Queen of Spades Movie Review

Written by Sean M. Sanford

Released by DREAD

queen of spades poster large

Directed by Patrick White
John Ainslie (screenplay) and Svyatoslav Podgaevskiy (original story)
2021, 91 minutes, Not Rated
Released on June 15th, 2021

Starring:
Ava Preston as Anna
Kaelen Ohm as Mary
Jamie Bloch as Katy
Eric Osborne as Sebastian
Nabil Rajo as Matthew
Krista Marchand as Queen of Spades
Daniel Kash as Smirnov

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Review:

Did you ever chant into a dark bathroom mirror when you were a kid? Try to see if you can referee a demon royale between Bloody Mary and Candyman? Queen of Spades speaks of a comparable run-through: a reflective entity who embodies your deepest fears. Said queen, of Russian folklore, is apt to torque your waking consciousness by day, while supplying Olympic-grade nightmares by night, all to advocate the latter when choosing between life and death.

Queen of Spades demonstrates with gusto that she ain’t nothing to fuck with when four Ontario teens witness one of her liquidations. After said second-hand experience, each falls prey to a dark curiosity that promises right off to do more than simply kill the Cat.

Anna hangs around Katie, a girl who lives in Anna’s building. Katie’s two friends, Seb and Matt, often join the girls as they sit around the apartment’s common area and swap teenaged profundities. After seeing someone in a profound(ly deadly) mental state, it’s Matt who first introduces them to the possible cause: a Russian entity, a fable, a myth, the Queen of Spades. This queen can either grant you a single wish, or drag you through the halls of torment until you die, depending on her mood that day. All she asks is you stand in front of a creepy-ass mirror, draw a door with its staircase on the glass in lipstick (blood would also likely suffice), and utter her moniker three times.

Well, the foursome is quick to learn that not only is such a queen real, but she happens to be in a pretty dang murder-y mood these days. Thus begins a barrage of terror, complete with mind-numbing visions, and prayers for survival.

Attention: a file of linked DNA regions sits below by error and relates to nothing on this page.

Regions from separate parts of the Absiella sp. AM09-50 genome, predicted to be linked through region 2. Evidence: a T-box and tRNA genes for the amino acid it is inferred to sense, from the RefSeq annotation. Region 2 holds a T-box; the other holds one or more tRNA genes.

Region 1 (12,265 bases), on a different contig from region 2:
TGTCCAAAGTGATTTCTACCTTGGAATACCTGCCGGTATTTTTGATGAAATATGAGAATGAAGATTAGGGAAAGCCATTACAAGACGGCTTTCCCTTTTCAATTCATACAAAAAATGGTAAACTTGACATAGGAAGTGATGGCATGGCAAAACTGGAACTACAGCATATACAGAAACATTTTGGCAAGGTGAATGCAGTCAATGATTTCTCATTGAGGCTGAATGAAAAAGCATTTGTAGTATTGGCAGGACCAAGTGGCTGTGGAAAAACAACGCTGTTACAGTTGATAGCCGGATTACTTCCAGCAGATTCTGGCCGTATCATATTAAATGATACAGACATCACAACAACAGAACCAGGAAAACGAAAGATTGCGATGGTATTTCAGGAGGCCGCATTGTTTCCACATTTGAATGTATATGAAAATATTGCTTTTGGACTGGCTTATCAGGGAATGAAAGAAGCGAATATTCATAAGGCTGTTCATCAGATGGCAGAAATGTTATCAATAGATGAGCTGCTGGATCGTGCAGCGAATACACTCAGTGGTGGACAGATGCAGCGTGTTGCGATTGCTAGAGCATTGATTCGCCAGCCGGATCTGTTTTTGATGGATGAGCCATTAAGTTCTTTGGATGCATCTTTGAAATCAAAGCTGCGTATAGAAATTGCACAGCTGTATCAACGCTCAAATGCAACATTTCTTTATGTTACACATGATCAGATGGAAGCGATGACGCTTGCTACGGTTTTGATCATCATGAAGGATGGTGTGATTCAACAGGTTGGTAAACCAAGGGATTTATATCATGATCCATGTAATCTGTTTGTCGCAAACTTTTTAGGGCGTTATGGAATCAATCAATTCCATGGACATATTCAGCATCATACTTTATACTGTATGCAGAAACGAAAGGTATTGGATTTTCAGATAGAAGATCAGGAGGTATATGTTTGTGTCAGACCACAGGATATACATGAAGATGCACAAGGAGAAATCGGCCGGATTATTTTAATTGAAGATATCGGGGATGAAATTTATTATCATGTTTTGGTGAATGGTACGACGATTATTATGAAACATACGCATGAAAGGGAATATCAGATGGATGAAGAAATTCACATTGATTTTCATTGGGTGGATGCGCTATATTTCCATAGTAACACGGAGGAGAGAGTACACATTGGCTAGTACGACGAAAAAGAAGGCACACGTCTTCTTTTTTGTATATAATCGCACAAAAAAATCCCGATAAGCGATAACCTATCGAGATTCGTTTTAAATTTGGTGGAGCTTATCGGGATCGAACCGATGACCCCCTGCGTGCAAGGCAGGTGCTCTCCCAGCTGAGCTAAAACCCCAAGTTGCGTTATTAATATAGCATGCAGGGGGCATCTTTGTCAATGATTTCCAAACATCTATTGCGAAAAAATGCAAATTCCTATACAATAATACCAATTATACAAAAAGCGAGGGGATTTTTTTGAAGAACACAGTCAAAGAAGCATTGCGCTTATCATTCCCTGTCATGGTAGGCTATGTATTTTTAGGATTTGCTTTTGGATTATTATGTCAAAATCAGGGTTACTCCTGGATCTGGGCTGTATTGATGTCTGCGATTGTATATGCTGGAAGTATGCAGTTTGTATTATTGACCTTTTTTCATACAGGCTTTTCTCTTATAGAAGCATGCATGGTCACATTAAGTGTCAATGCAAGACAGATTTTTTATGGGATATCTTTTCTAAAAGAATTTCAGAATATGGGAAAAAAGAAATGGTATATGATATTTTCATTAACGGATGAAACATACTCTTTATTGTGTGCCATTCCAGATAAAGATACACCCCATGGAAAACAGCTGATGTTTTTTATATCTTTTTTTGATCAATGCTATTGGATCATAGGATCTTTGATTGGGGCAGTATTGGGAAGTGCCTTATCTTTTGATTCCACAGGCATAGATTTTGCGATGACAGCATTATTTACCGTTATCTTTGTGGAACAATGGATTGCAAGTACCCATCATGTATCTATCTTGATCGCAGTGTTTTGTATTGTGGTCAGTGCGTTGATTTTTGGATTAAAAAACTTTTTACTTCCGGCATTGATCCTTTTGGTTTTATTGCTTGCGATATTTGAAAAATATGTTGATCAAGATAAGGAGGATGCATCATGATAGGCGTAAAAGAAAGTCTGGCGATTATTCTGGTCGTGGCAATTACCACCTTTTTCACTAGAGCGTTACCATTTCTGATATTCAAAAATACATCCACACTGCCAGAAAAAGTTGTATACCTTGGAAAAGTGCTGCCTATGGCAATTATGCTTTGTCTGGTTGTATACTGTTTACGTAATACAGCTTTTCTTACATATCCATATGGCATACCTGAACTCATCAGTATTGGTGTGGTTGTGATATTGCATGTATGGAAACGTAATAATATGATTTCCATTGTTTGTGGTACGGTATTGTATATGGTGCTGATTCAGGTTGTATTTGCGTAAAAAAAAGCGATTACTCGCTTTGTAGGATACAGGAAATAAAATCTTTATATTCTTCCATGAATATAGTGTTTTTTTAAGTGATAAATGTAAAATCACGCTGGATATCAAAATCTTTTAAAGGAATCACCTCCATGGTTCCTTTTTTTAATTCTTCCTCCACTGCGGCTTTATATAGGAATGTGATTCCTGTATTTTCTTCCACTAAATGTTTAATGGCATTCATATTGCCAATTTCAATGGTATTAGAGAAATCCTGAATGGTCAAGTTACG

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This movie does a great job coupling a petrifying folktale with the mystery and general chaos of growing up, when a mirror can often be the source of many sorrows. I distinctly recall my own distaste for reflections in general when I was 13. Every so often I’d glance into a mirror and feel like I was looking at an artist’s rendition of myself that was just a little bit goofier-looking than I remembered. I’m not comparing my own distaste for the mists of puberty to Anna’s fight for survival, but I could sense a few parallels.

For example, Anna is a 13-year-old girl whose father is nowhere to be found; her mother, Mary, is regularly having to bust her hump to put food on the table and is rarely at home. Anna wants nothing more than to be able to spend more time with her mom, and the feeling is mutual, but the situation simply won’t allow it. Anna is most often alone, with little more than her own reflection at a time in life when one’s own self-image can feel like their worst enemy. This is one of the ways in which Queen of Spades personifies some of life’s natural horrors; it also illustrates the unease brought about by all the side-eye shadows that startle us when we’re young. Up to and including the occasional fear of stupid freakin mirrors.

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Ava Preston does an incredible job showing Anna’s burden through not only the depth of her silence, but her air of defeat. She wears a distinct frustration when she talks to her mother, and a subtle disinterest when spending time with those who appear to be her only friends.

Kaelen Ohm also brings depth to the relationship with her role as Anna’s mother. She holds a threadbare ambiance in having every option stacked against her and wanting nothing more than to re-establish a connection with her only child.

Although the general plotline holds little originality, Queen of Spades does a wonderful job bringing layers and depth to its characters and the story they tell. The movie unfolds in such a way that every single scene is crucial, and just about every moment feels like it's teetering on the brink of disaster. I recommend watching this movie after you already brushed your teeth in that dark-ass bathroom at the end of the hall.

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Grades:

Movie: 4 Star Rating Cover
Cover

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